The head of a powerful Shia group in Iraq says Shia paramilitaries in the Arab country should have a formal role in securing the border with Syria and defend the Iraqi people against terror outfits, particularly the Takfiri Daesh terrorist group.
Qais al-Khazali, the leader the Asaib Ahl al-Haq group, which is part of the Popular Mobilization Forces (PMF), made the remarks in an interview with Reuters at his office in the Shia holy city of Najaf on Saturday, the transcripts of which published on Monday.
“Securing Iraq’s borders with Syria is among the most important duties of the Popular Mobilization Forces right now,” he said, urging Baghdad to provide a more formal, long-term border protection role for the voluntary forces.
The PMF, which are known in Arabic as Hashd al-Sha’abi, is a combination of some 40 groups of mostly Shia fighters as well as Sunnis and Christians, which was formed shortly after the Daesh emerged in Iraq in mid-2014. The forces played a significant role in aiding the army forces in defeating the terror group in the country.
Asa’ib Ahl al-Haq, in turn, is part of the Fatah (Conquest) Alliance led by secretary general of Badr Organization Hadi al-Ameri, which finished second in the May 12 election with 47 out of 329 parliamentary seats.
The alliance is a political coalition in the Arab country formed to contest the 2018 general election. Its main components are groups involved in the state-sponsored PMF, which was formally declared as part of Iraq’s security forces earlier this year.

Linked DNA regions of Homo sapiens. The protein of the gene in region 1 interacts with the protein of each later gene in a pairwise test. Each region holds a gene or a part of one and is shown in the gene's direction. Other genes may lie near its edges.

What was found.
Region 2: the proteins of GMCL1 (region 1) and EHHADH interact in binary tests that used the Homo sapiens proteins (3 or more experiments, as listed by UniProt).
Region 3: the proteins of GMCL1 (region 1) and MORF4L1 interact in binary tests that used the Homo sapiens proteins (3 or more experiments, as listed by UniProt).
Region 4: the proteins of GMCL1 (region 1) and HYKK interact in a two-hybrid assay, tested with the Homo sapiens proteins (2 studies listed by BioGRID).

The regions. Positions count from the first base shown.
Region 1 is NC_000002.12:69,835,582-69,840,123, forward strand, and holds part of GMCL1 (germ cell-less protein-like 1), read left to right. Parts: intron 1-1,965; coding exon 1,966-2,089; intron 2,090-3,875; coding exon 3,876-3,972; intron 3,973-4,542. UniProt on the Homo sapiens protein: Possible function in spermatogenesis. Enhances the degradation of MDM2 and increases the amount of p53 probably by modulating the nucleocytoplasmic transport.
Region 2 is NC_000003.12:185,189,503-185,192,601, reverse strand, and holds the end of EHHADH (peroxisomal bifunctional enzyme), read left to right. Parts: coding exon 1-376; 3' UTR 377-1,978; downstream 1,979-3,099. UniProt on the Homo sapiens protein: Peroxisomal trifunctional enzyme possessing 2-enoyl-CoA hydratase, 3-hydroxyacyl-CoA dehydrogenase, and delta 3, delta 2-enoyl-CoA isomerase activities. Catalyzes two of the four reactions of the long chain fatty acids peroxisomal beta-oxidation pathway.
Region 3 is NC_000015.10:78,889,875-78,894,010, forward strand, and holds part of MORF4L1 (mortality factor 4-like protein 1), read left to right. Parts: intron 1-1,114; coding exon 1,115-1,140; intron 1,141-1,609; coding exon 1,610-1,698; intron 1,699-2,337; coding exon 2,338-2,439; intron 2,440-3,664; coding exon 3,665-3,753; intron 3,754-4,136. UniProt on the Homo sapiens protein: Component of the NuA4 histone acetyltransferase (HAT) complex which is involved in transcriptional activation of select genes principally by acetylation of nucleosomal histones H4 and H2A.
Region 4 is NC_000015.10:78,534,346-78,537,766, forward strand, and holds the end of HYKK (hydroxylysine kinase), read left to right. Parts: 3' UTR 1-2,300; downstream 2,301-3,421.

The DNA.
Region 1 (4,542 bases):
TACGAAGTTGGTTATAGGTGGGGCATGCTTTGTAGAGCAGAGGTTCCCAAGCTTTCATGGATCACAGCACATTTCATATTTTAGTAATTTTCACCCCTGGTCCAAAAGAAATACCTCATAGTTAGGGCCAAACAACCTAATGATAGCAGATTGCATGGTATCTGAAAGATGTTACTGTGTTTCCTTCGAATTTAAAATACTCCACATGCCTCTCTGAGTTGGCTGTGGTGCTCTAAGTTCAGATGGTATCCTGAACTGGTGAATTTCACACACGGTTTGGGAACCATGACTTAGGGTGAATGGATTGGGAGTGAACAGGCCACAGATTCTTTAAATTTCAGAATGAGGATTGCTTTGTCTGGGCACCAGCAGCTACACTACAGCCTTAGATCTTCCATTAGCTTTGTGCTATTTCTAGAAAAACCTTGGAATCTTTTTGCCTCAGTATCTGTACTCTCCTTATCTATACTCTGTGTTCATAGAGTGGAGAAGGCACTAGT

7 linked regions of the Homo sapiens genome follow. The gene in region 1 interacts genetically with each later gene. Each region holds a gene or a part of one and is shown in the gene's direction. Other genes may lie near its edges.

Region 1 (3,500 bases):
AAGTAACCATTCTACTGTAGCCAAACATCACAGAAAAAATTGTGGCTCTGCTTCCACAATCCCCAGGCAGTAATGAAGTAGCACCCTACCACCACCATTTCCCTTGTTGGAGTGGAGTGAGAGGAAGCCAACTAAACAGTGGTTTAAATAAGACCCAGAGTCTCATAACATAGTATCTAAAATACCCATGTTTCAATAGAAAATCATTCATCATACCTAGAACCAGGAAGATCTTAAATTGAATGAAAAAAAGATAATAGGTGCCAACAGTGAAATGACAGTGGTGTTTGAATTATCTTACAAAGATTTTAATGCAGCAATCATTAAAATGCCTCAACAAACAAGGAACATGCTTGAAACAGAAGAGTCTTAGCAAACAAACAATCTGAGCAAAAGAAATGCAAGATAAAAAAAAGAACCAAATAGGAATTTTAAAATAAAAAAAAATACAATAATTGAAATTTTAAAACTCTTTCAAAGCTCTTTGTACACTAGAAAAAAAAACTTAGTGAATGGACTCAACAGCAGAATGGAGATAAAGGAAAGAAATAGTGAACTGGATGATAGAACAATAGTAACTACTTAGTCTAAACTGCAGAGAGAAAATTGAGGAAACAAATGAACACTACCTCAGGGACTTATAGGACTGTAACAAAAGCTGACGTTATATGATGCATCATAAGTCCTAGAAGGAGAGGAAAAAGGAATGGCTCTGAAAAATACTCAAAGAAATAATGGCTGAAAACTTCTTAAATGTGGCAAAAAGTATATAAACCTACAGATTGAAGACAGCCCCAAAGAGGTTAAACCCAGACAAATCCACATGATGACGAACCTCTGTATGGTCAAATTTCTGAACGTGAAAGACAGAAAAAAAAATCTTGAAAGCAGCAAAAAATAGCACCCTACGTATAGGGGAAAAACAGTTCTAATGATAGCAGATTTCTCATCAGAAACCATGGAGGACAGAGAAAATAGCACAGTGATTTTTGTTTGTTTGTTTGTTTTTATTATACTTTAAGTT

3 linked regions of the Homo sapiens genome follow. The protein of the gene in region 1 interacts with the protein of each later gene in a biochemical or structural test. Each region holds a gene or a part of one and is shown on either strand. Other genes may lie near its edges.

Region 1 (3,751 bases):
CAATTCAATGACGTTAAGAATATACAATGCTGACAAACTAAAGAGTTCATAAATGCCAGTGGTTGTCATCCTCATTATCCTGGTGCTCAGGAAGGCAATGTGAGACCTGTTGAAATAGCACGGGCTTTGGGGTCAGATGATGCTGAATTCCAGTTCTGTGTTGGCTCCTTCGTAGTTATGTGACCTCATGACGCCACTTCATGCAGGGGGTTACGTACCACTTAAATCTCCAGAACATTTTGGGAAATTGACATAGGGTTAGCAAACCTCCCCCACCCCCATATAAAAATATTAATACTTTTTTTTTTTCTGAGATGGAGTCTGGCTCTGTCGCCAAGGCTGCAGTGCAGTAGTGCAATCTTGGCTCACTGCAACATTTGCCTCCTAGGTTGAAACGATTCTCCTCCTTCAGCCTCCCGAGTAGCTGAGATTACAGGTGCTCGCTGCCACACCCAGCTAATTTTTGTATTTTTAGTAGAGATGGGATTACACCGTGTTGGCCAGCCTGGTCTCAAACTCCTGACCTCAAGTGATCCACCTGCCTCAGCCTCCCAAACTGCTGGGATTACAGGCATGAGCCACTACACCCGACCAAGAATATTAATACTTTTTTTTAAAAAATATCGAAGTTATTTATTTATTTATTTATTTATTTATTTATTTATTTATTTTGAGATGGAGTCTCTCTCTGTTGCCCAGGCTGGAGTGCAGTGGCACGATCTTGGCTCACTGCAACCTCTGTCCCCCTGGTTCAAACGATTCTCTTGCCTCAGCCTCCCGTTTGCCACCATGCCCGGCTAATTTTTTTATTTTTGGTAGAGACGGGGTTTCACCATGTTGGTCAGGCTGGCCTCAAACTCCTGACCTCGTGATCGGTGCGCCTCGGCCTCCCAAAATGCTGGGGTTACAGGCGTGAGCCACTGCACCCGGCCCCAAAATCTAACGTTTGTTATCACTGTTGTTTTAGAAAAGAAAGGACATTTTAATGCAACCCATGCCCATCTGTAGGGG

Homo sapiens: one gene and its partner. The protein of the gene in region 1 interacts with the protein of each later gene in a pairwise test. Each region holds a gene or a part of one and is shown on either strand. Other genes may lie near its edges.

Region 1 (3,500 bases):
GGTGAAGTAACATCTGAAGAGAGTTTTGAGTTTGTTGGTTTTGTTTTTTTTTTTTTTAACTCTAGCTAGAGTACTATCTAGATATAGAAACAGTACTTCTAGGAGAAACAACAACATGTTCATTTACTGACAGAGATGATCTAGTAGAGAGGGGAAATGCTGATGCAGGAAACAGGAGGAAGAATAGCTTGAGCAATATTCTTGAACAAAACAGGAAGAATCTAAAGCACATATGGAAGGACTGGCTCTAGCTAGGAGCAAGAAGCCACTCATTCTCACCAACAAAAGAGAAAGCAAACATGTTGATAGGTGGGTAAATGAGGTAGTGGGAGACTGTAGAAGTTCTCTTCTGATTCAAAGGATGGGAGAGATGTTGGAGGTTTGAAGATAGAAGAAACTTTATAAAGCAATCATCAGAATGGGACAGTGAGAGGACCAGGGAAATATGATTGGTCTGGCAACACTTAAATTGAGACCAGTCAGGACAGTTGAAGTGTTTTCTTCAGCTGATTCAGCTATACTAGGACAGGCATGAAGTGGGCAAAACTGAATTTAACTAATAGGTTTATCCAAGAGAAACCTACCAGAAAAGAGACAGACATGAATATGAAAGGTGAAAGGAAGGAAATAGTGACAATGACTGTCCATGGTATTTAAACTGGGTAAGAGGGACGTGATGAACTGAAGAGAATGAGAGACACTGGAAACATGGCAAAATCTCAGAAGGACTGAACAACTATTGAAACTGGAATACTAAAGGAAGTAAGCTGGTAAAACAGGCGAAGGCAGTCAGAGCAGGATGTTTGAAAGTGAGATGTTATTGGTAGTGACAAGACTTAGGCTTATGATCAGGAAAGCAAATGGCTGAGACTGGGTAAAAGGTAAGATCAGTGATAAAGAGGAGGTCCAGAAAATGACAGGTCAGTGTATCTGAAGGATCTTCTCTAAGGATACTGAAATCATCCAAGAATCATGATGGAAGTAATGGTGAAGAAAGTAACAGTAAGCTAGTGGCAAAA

“The Daesh threat against Iraq won’t end as long as Syria is unstable. The PMF proved it is the military side most capable of dealing with Daesh … maybe the armed forces can invest the PMF in duties that include border security,” Khazali added.
He went on to say that paramilitary commanders should retain leadership positions and that “the government needs to provide bases and weapons depots.”
The Iraqi military, supported by the United States, is deployed along the frontier, but PMF leaders have already said they are taking the lead in securing it, including around the town of al-Qaim which borders Syria’s embattled eastern province of Dayr al-Zawr.
“The border was not secure before. Our operations have fixed that completely,” Reuters quoted an unnamed senior PMF commander as saying in October.
The PMF, estimated at 150,000 members, includes groups which fought against the US military after the 2003 invasion that toppled Iraq’s former dictator, Saddam Hussein.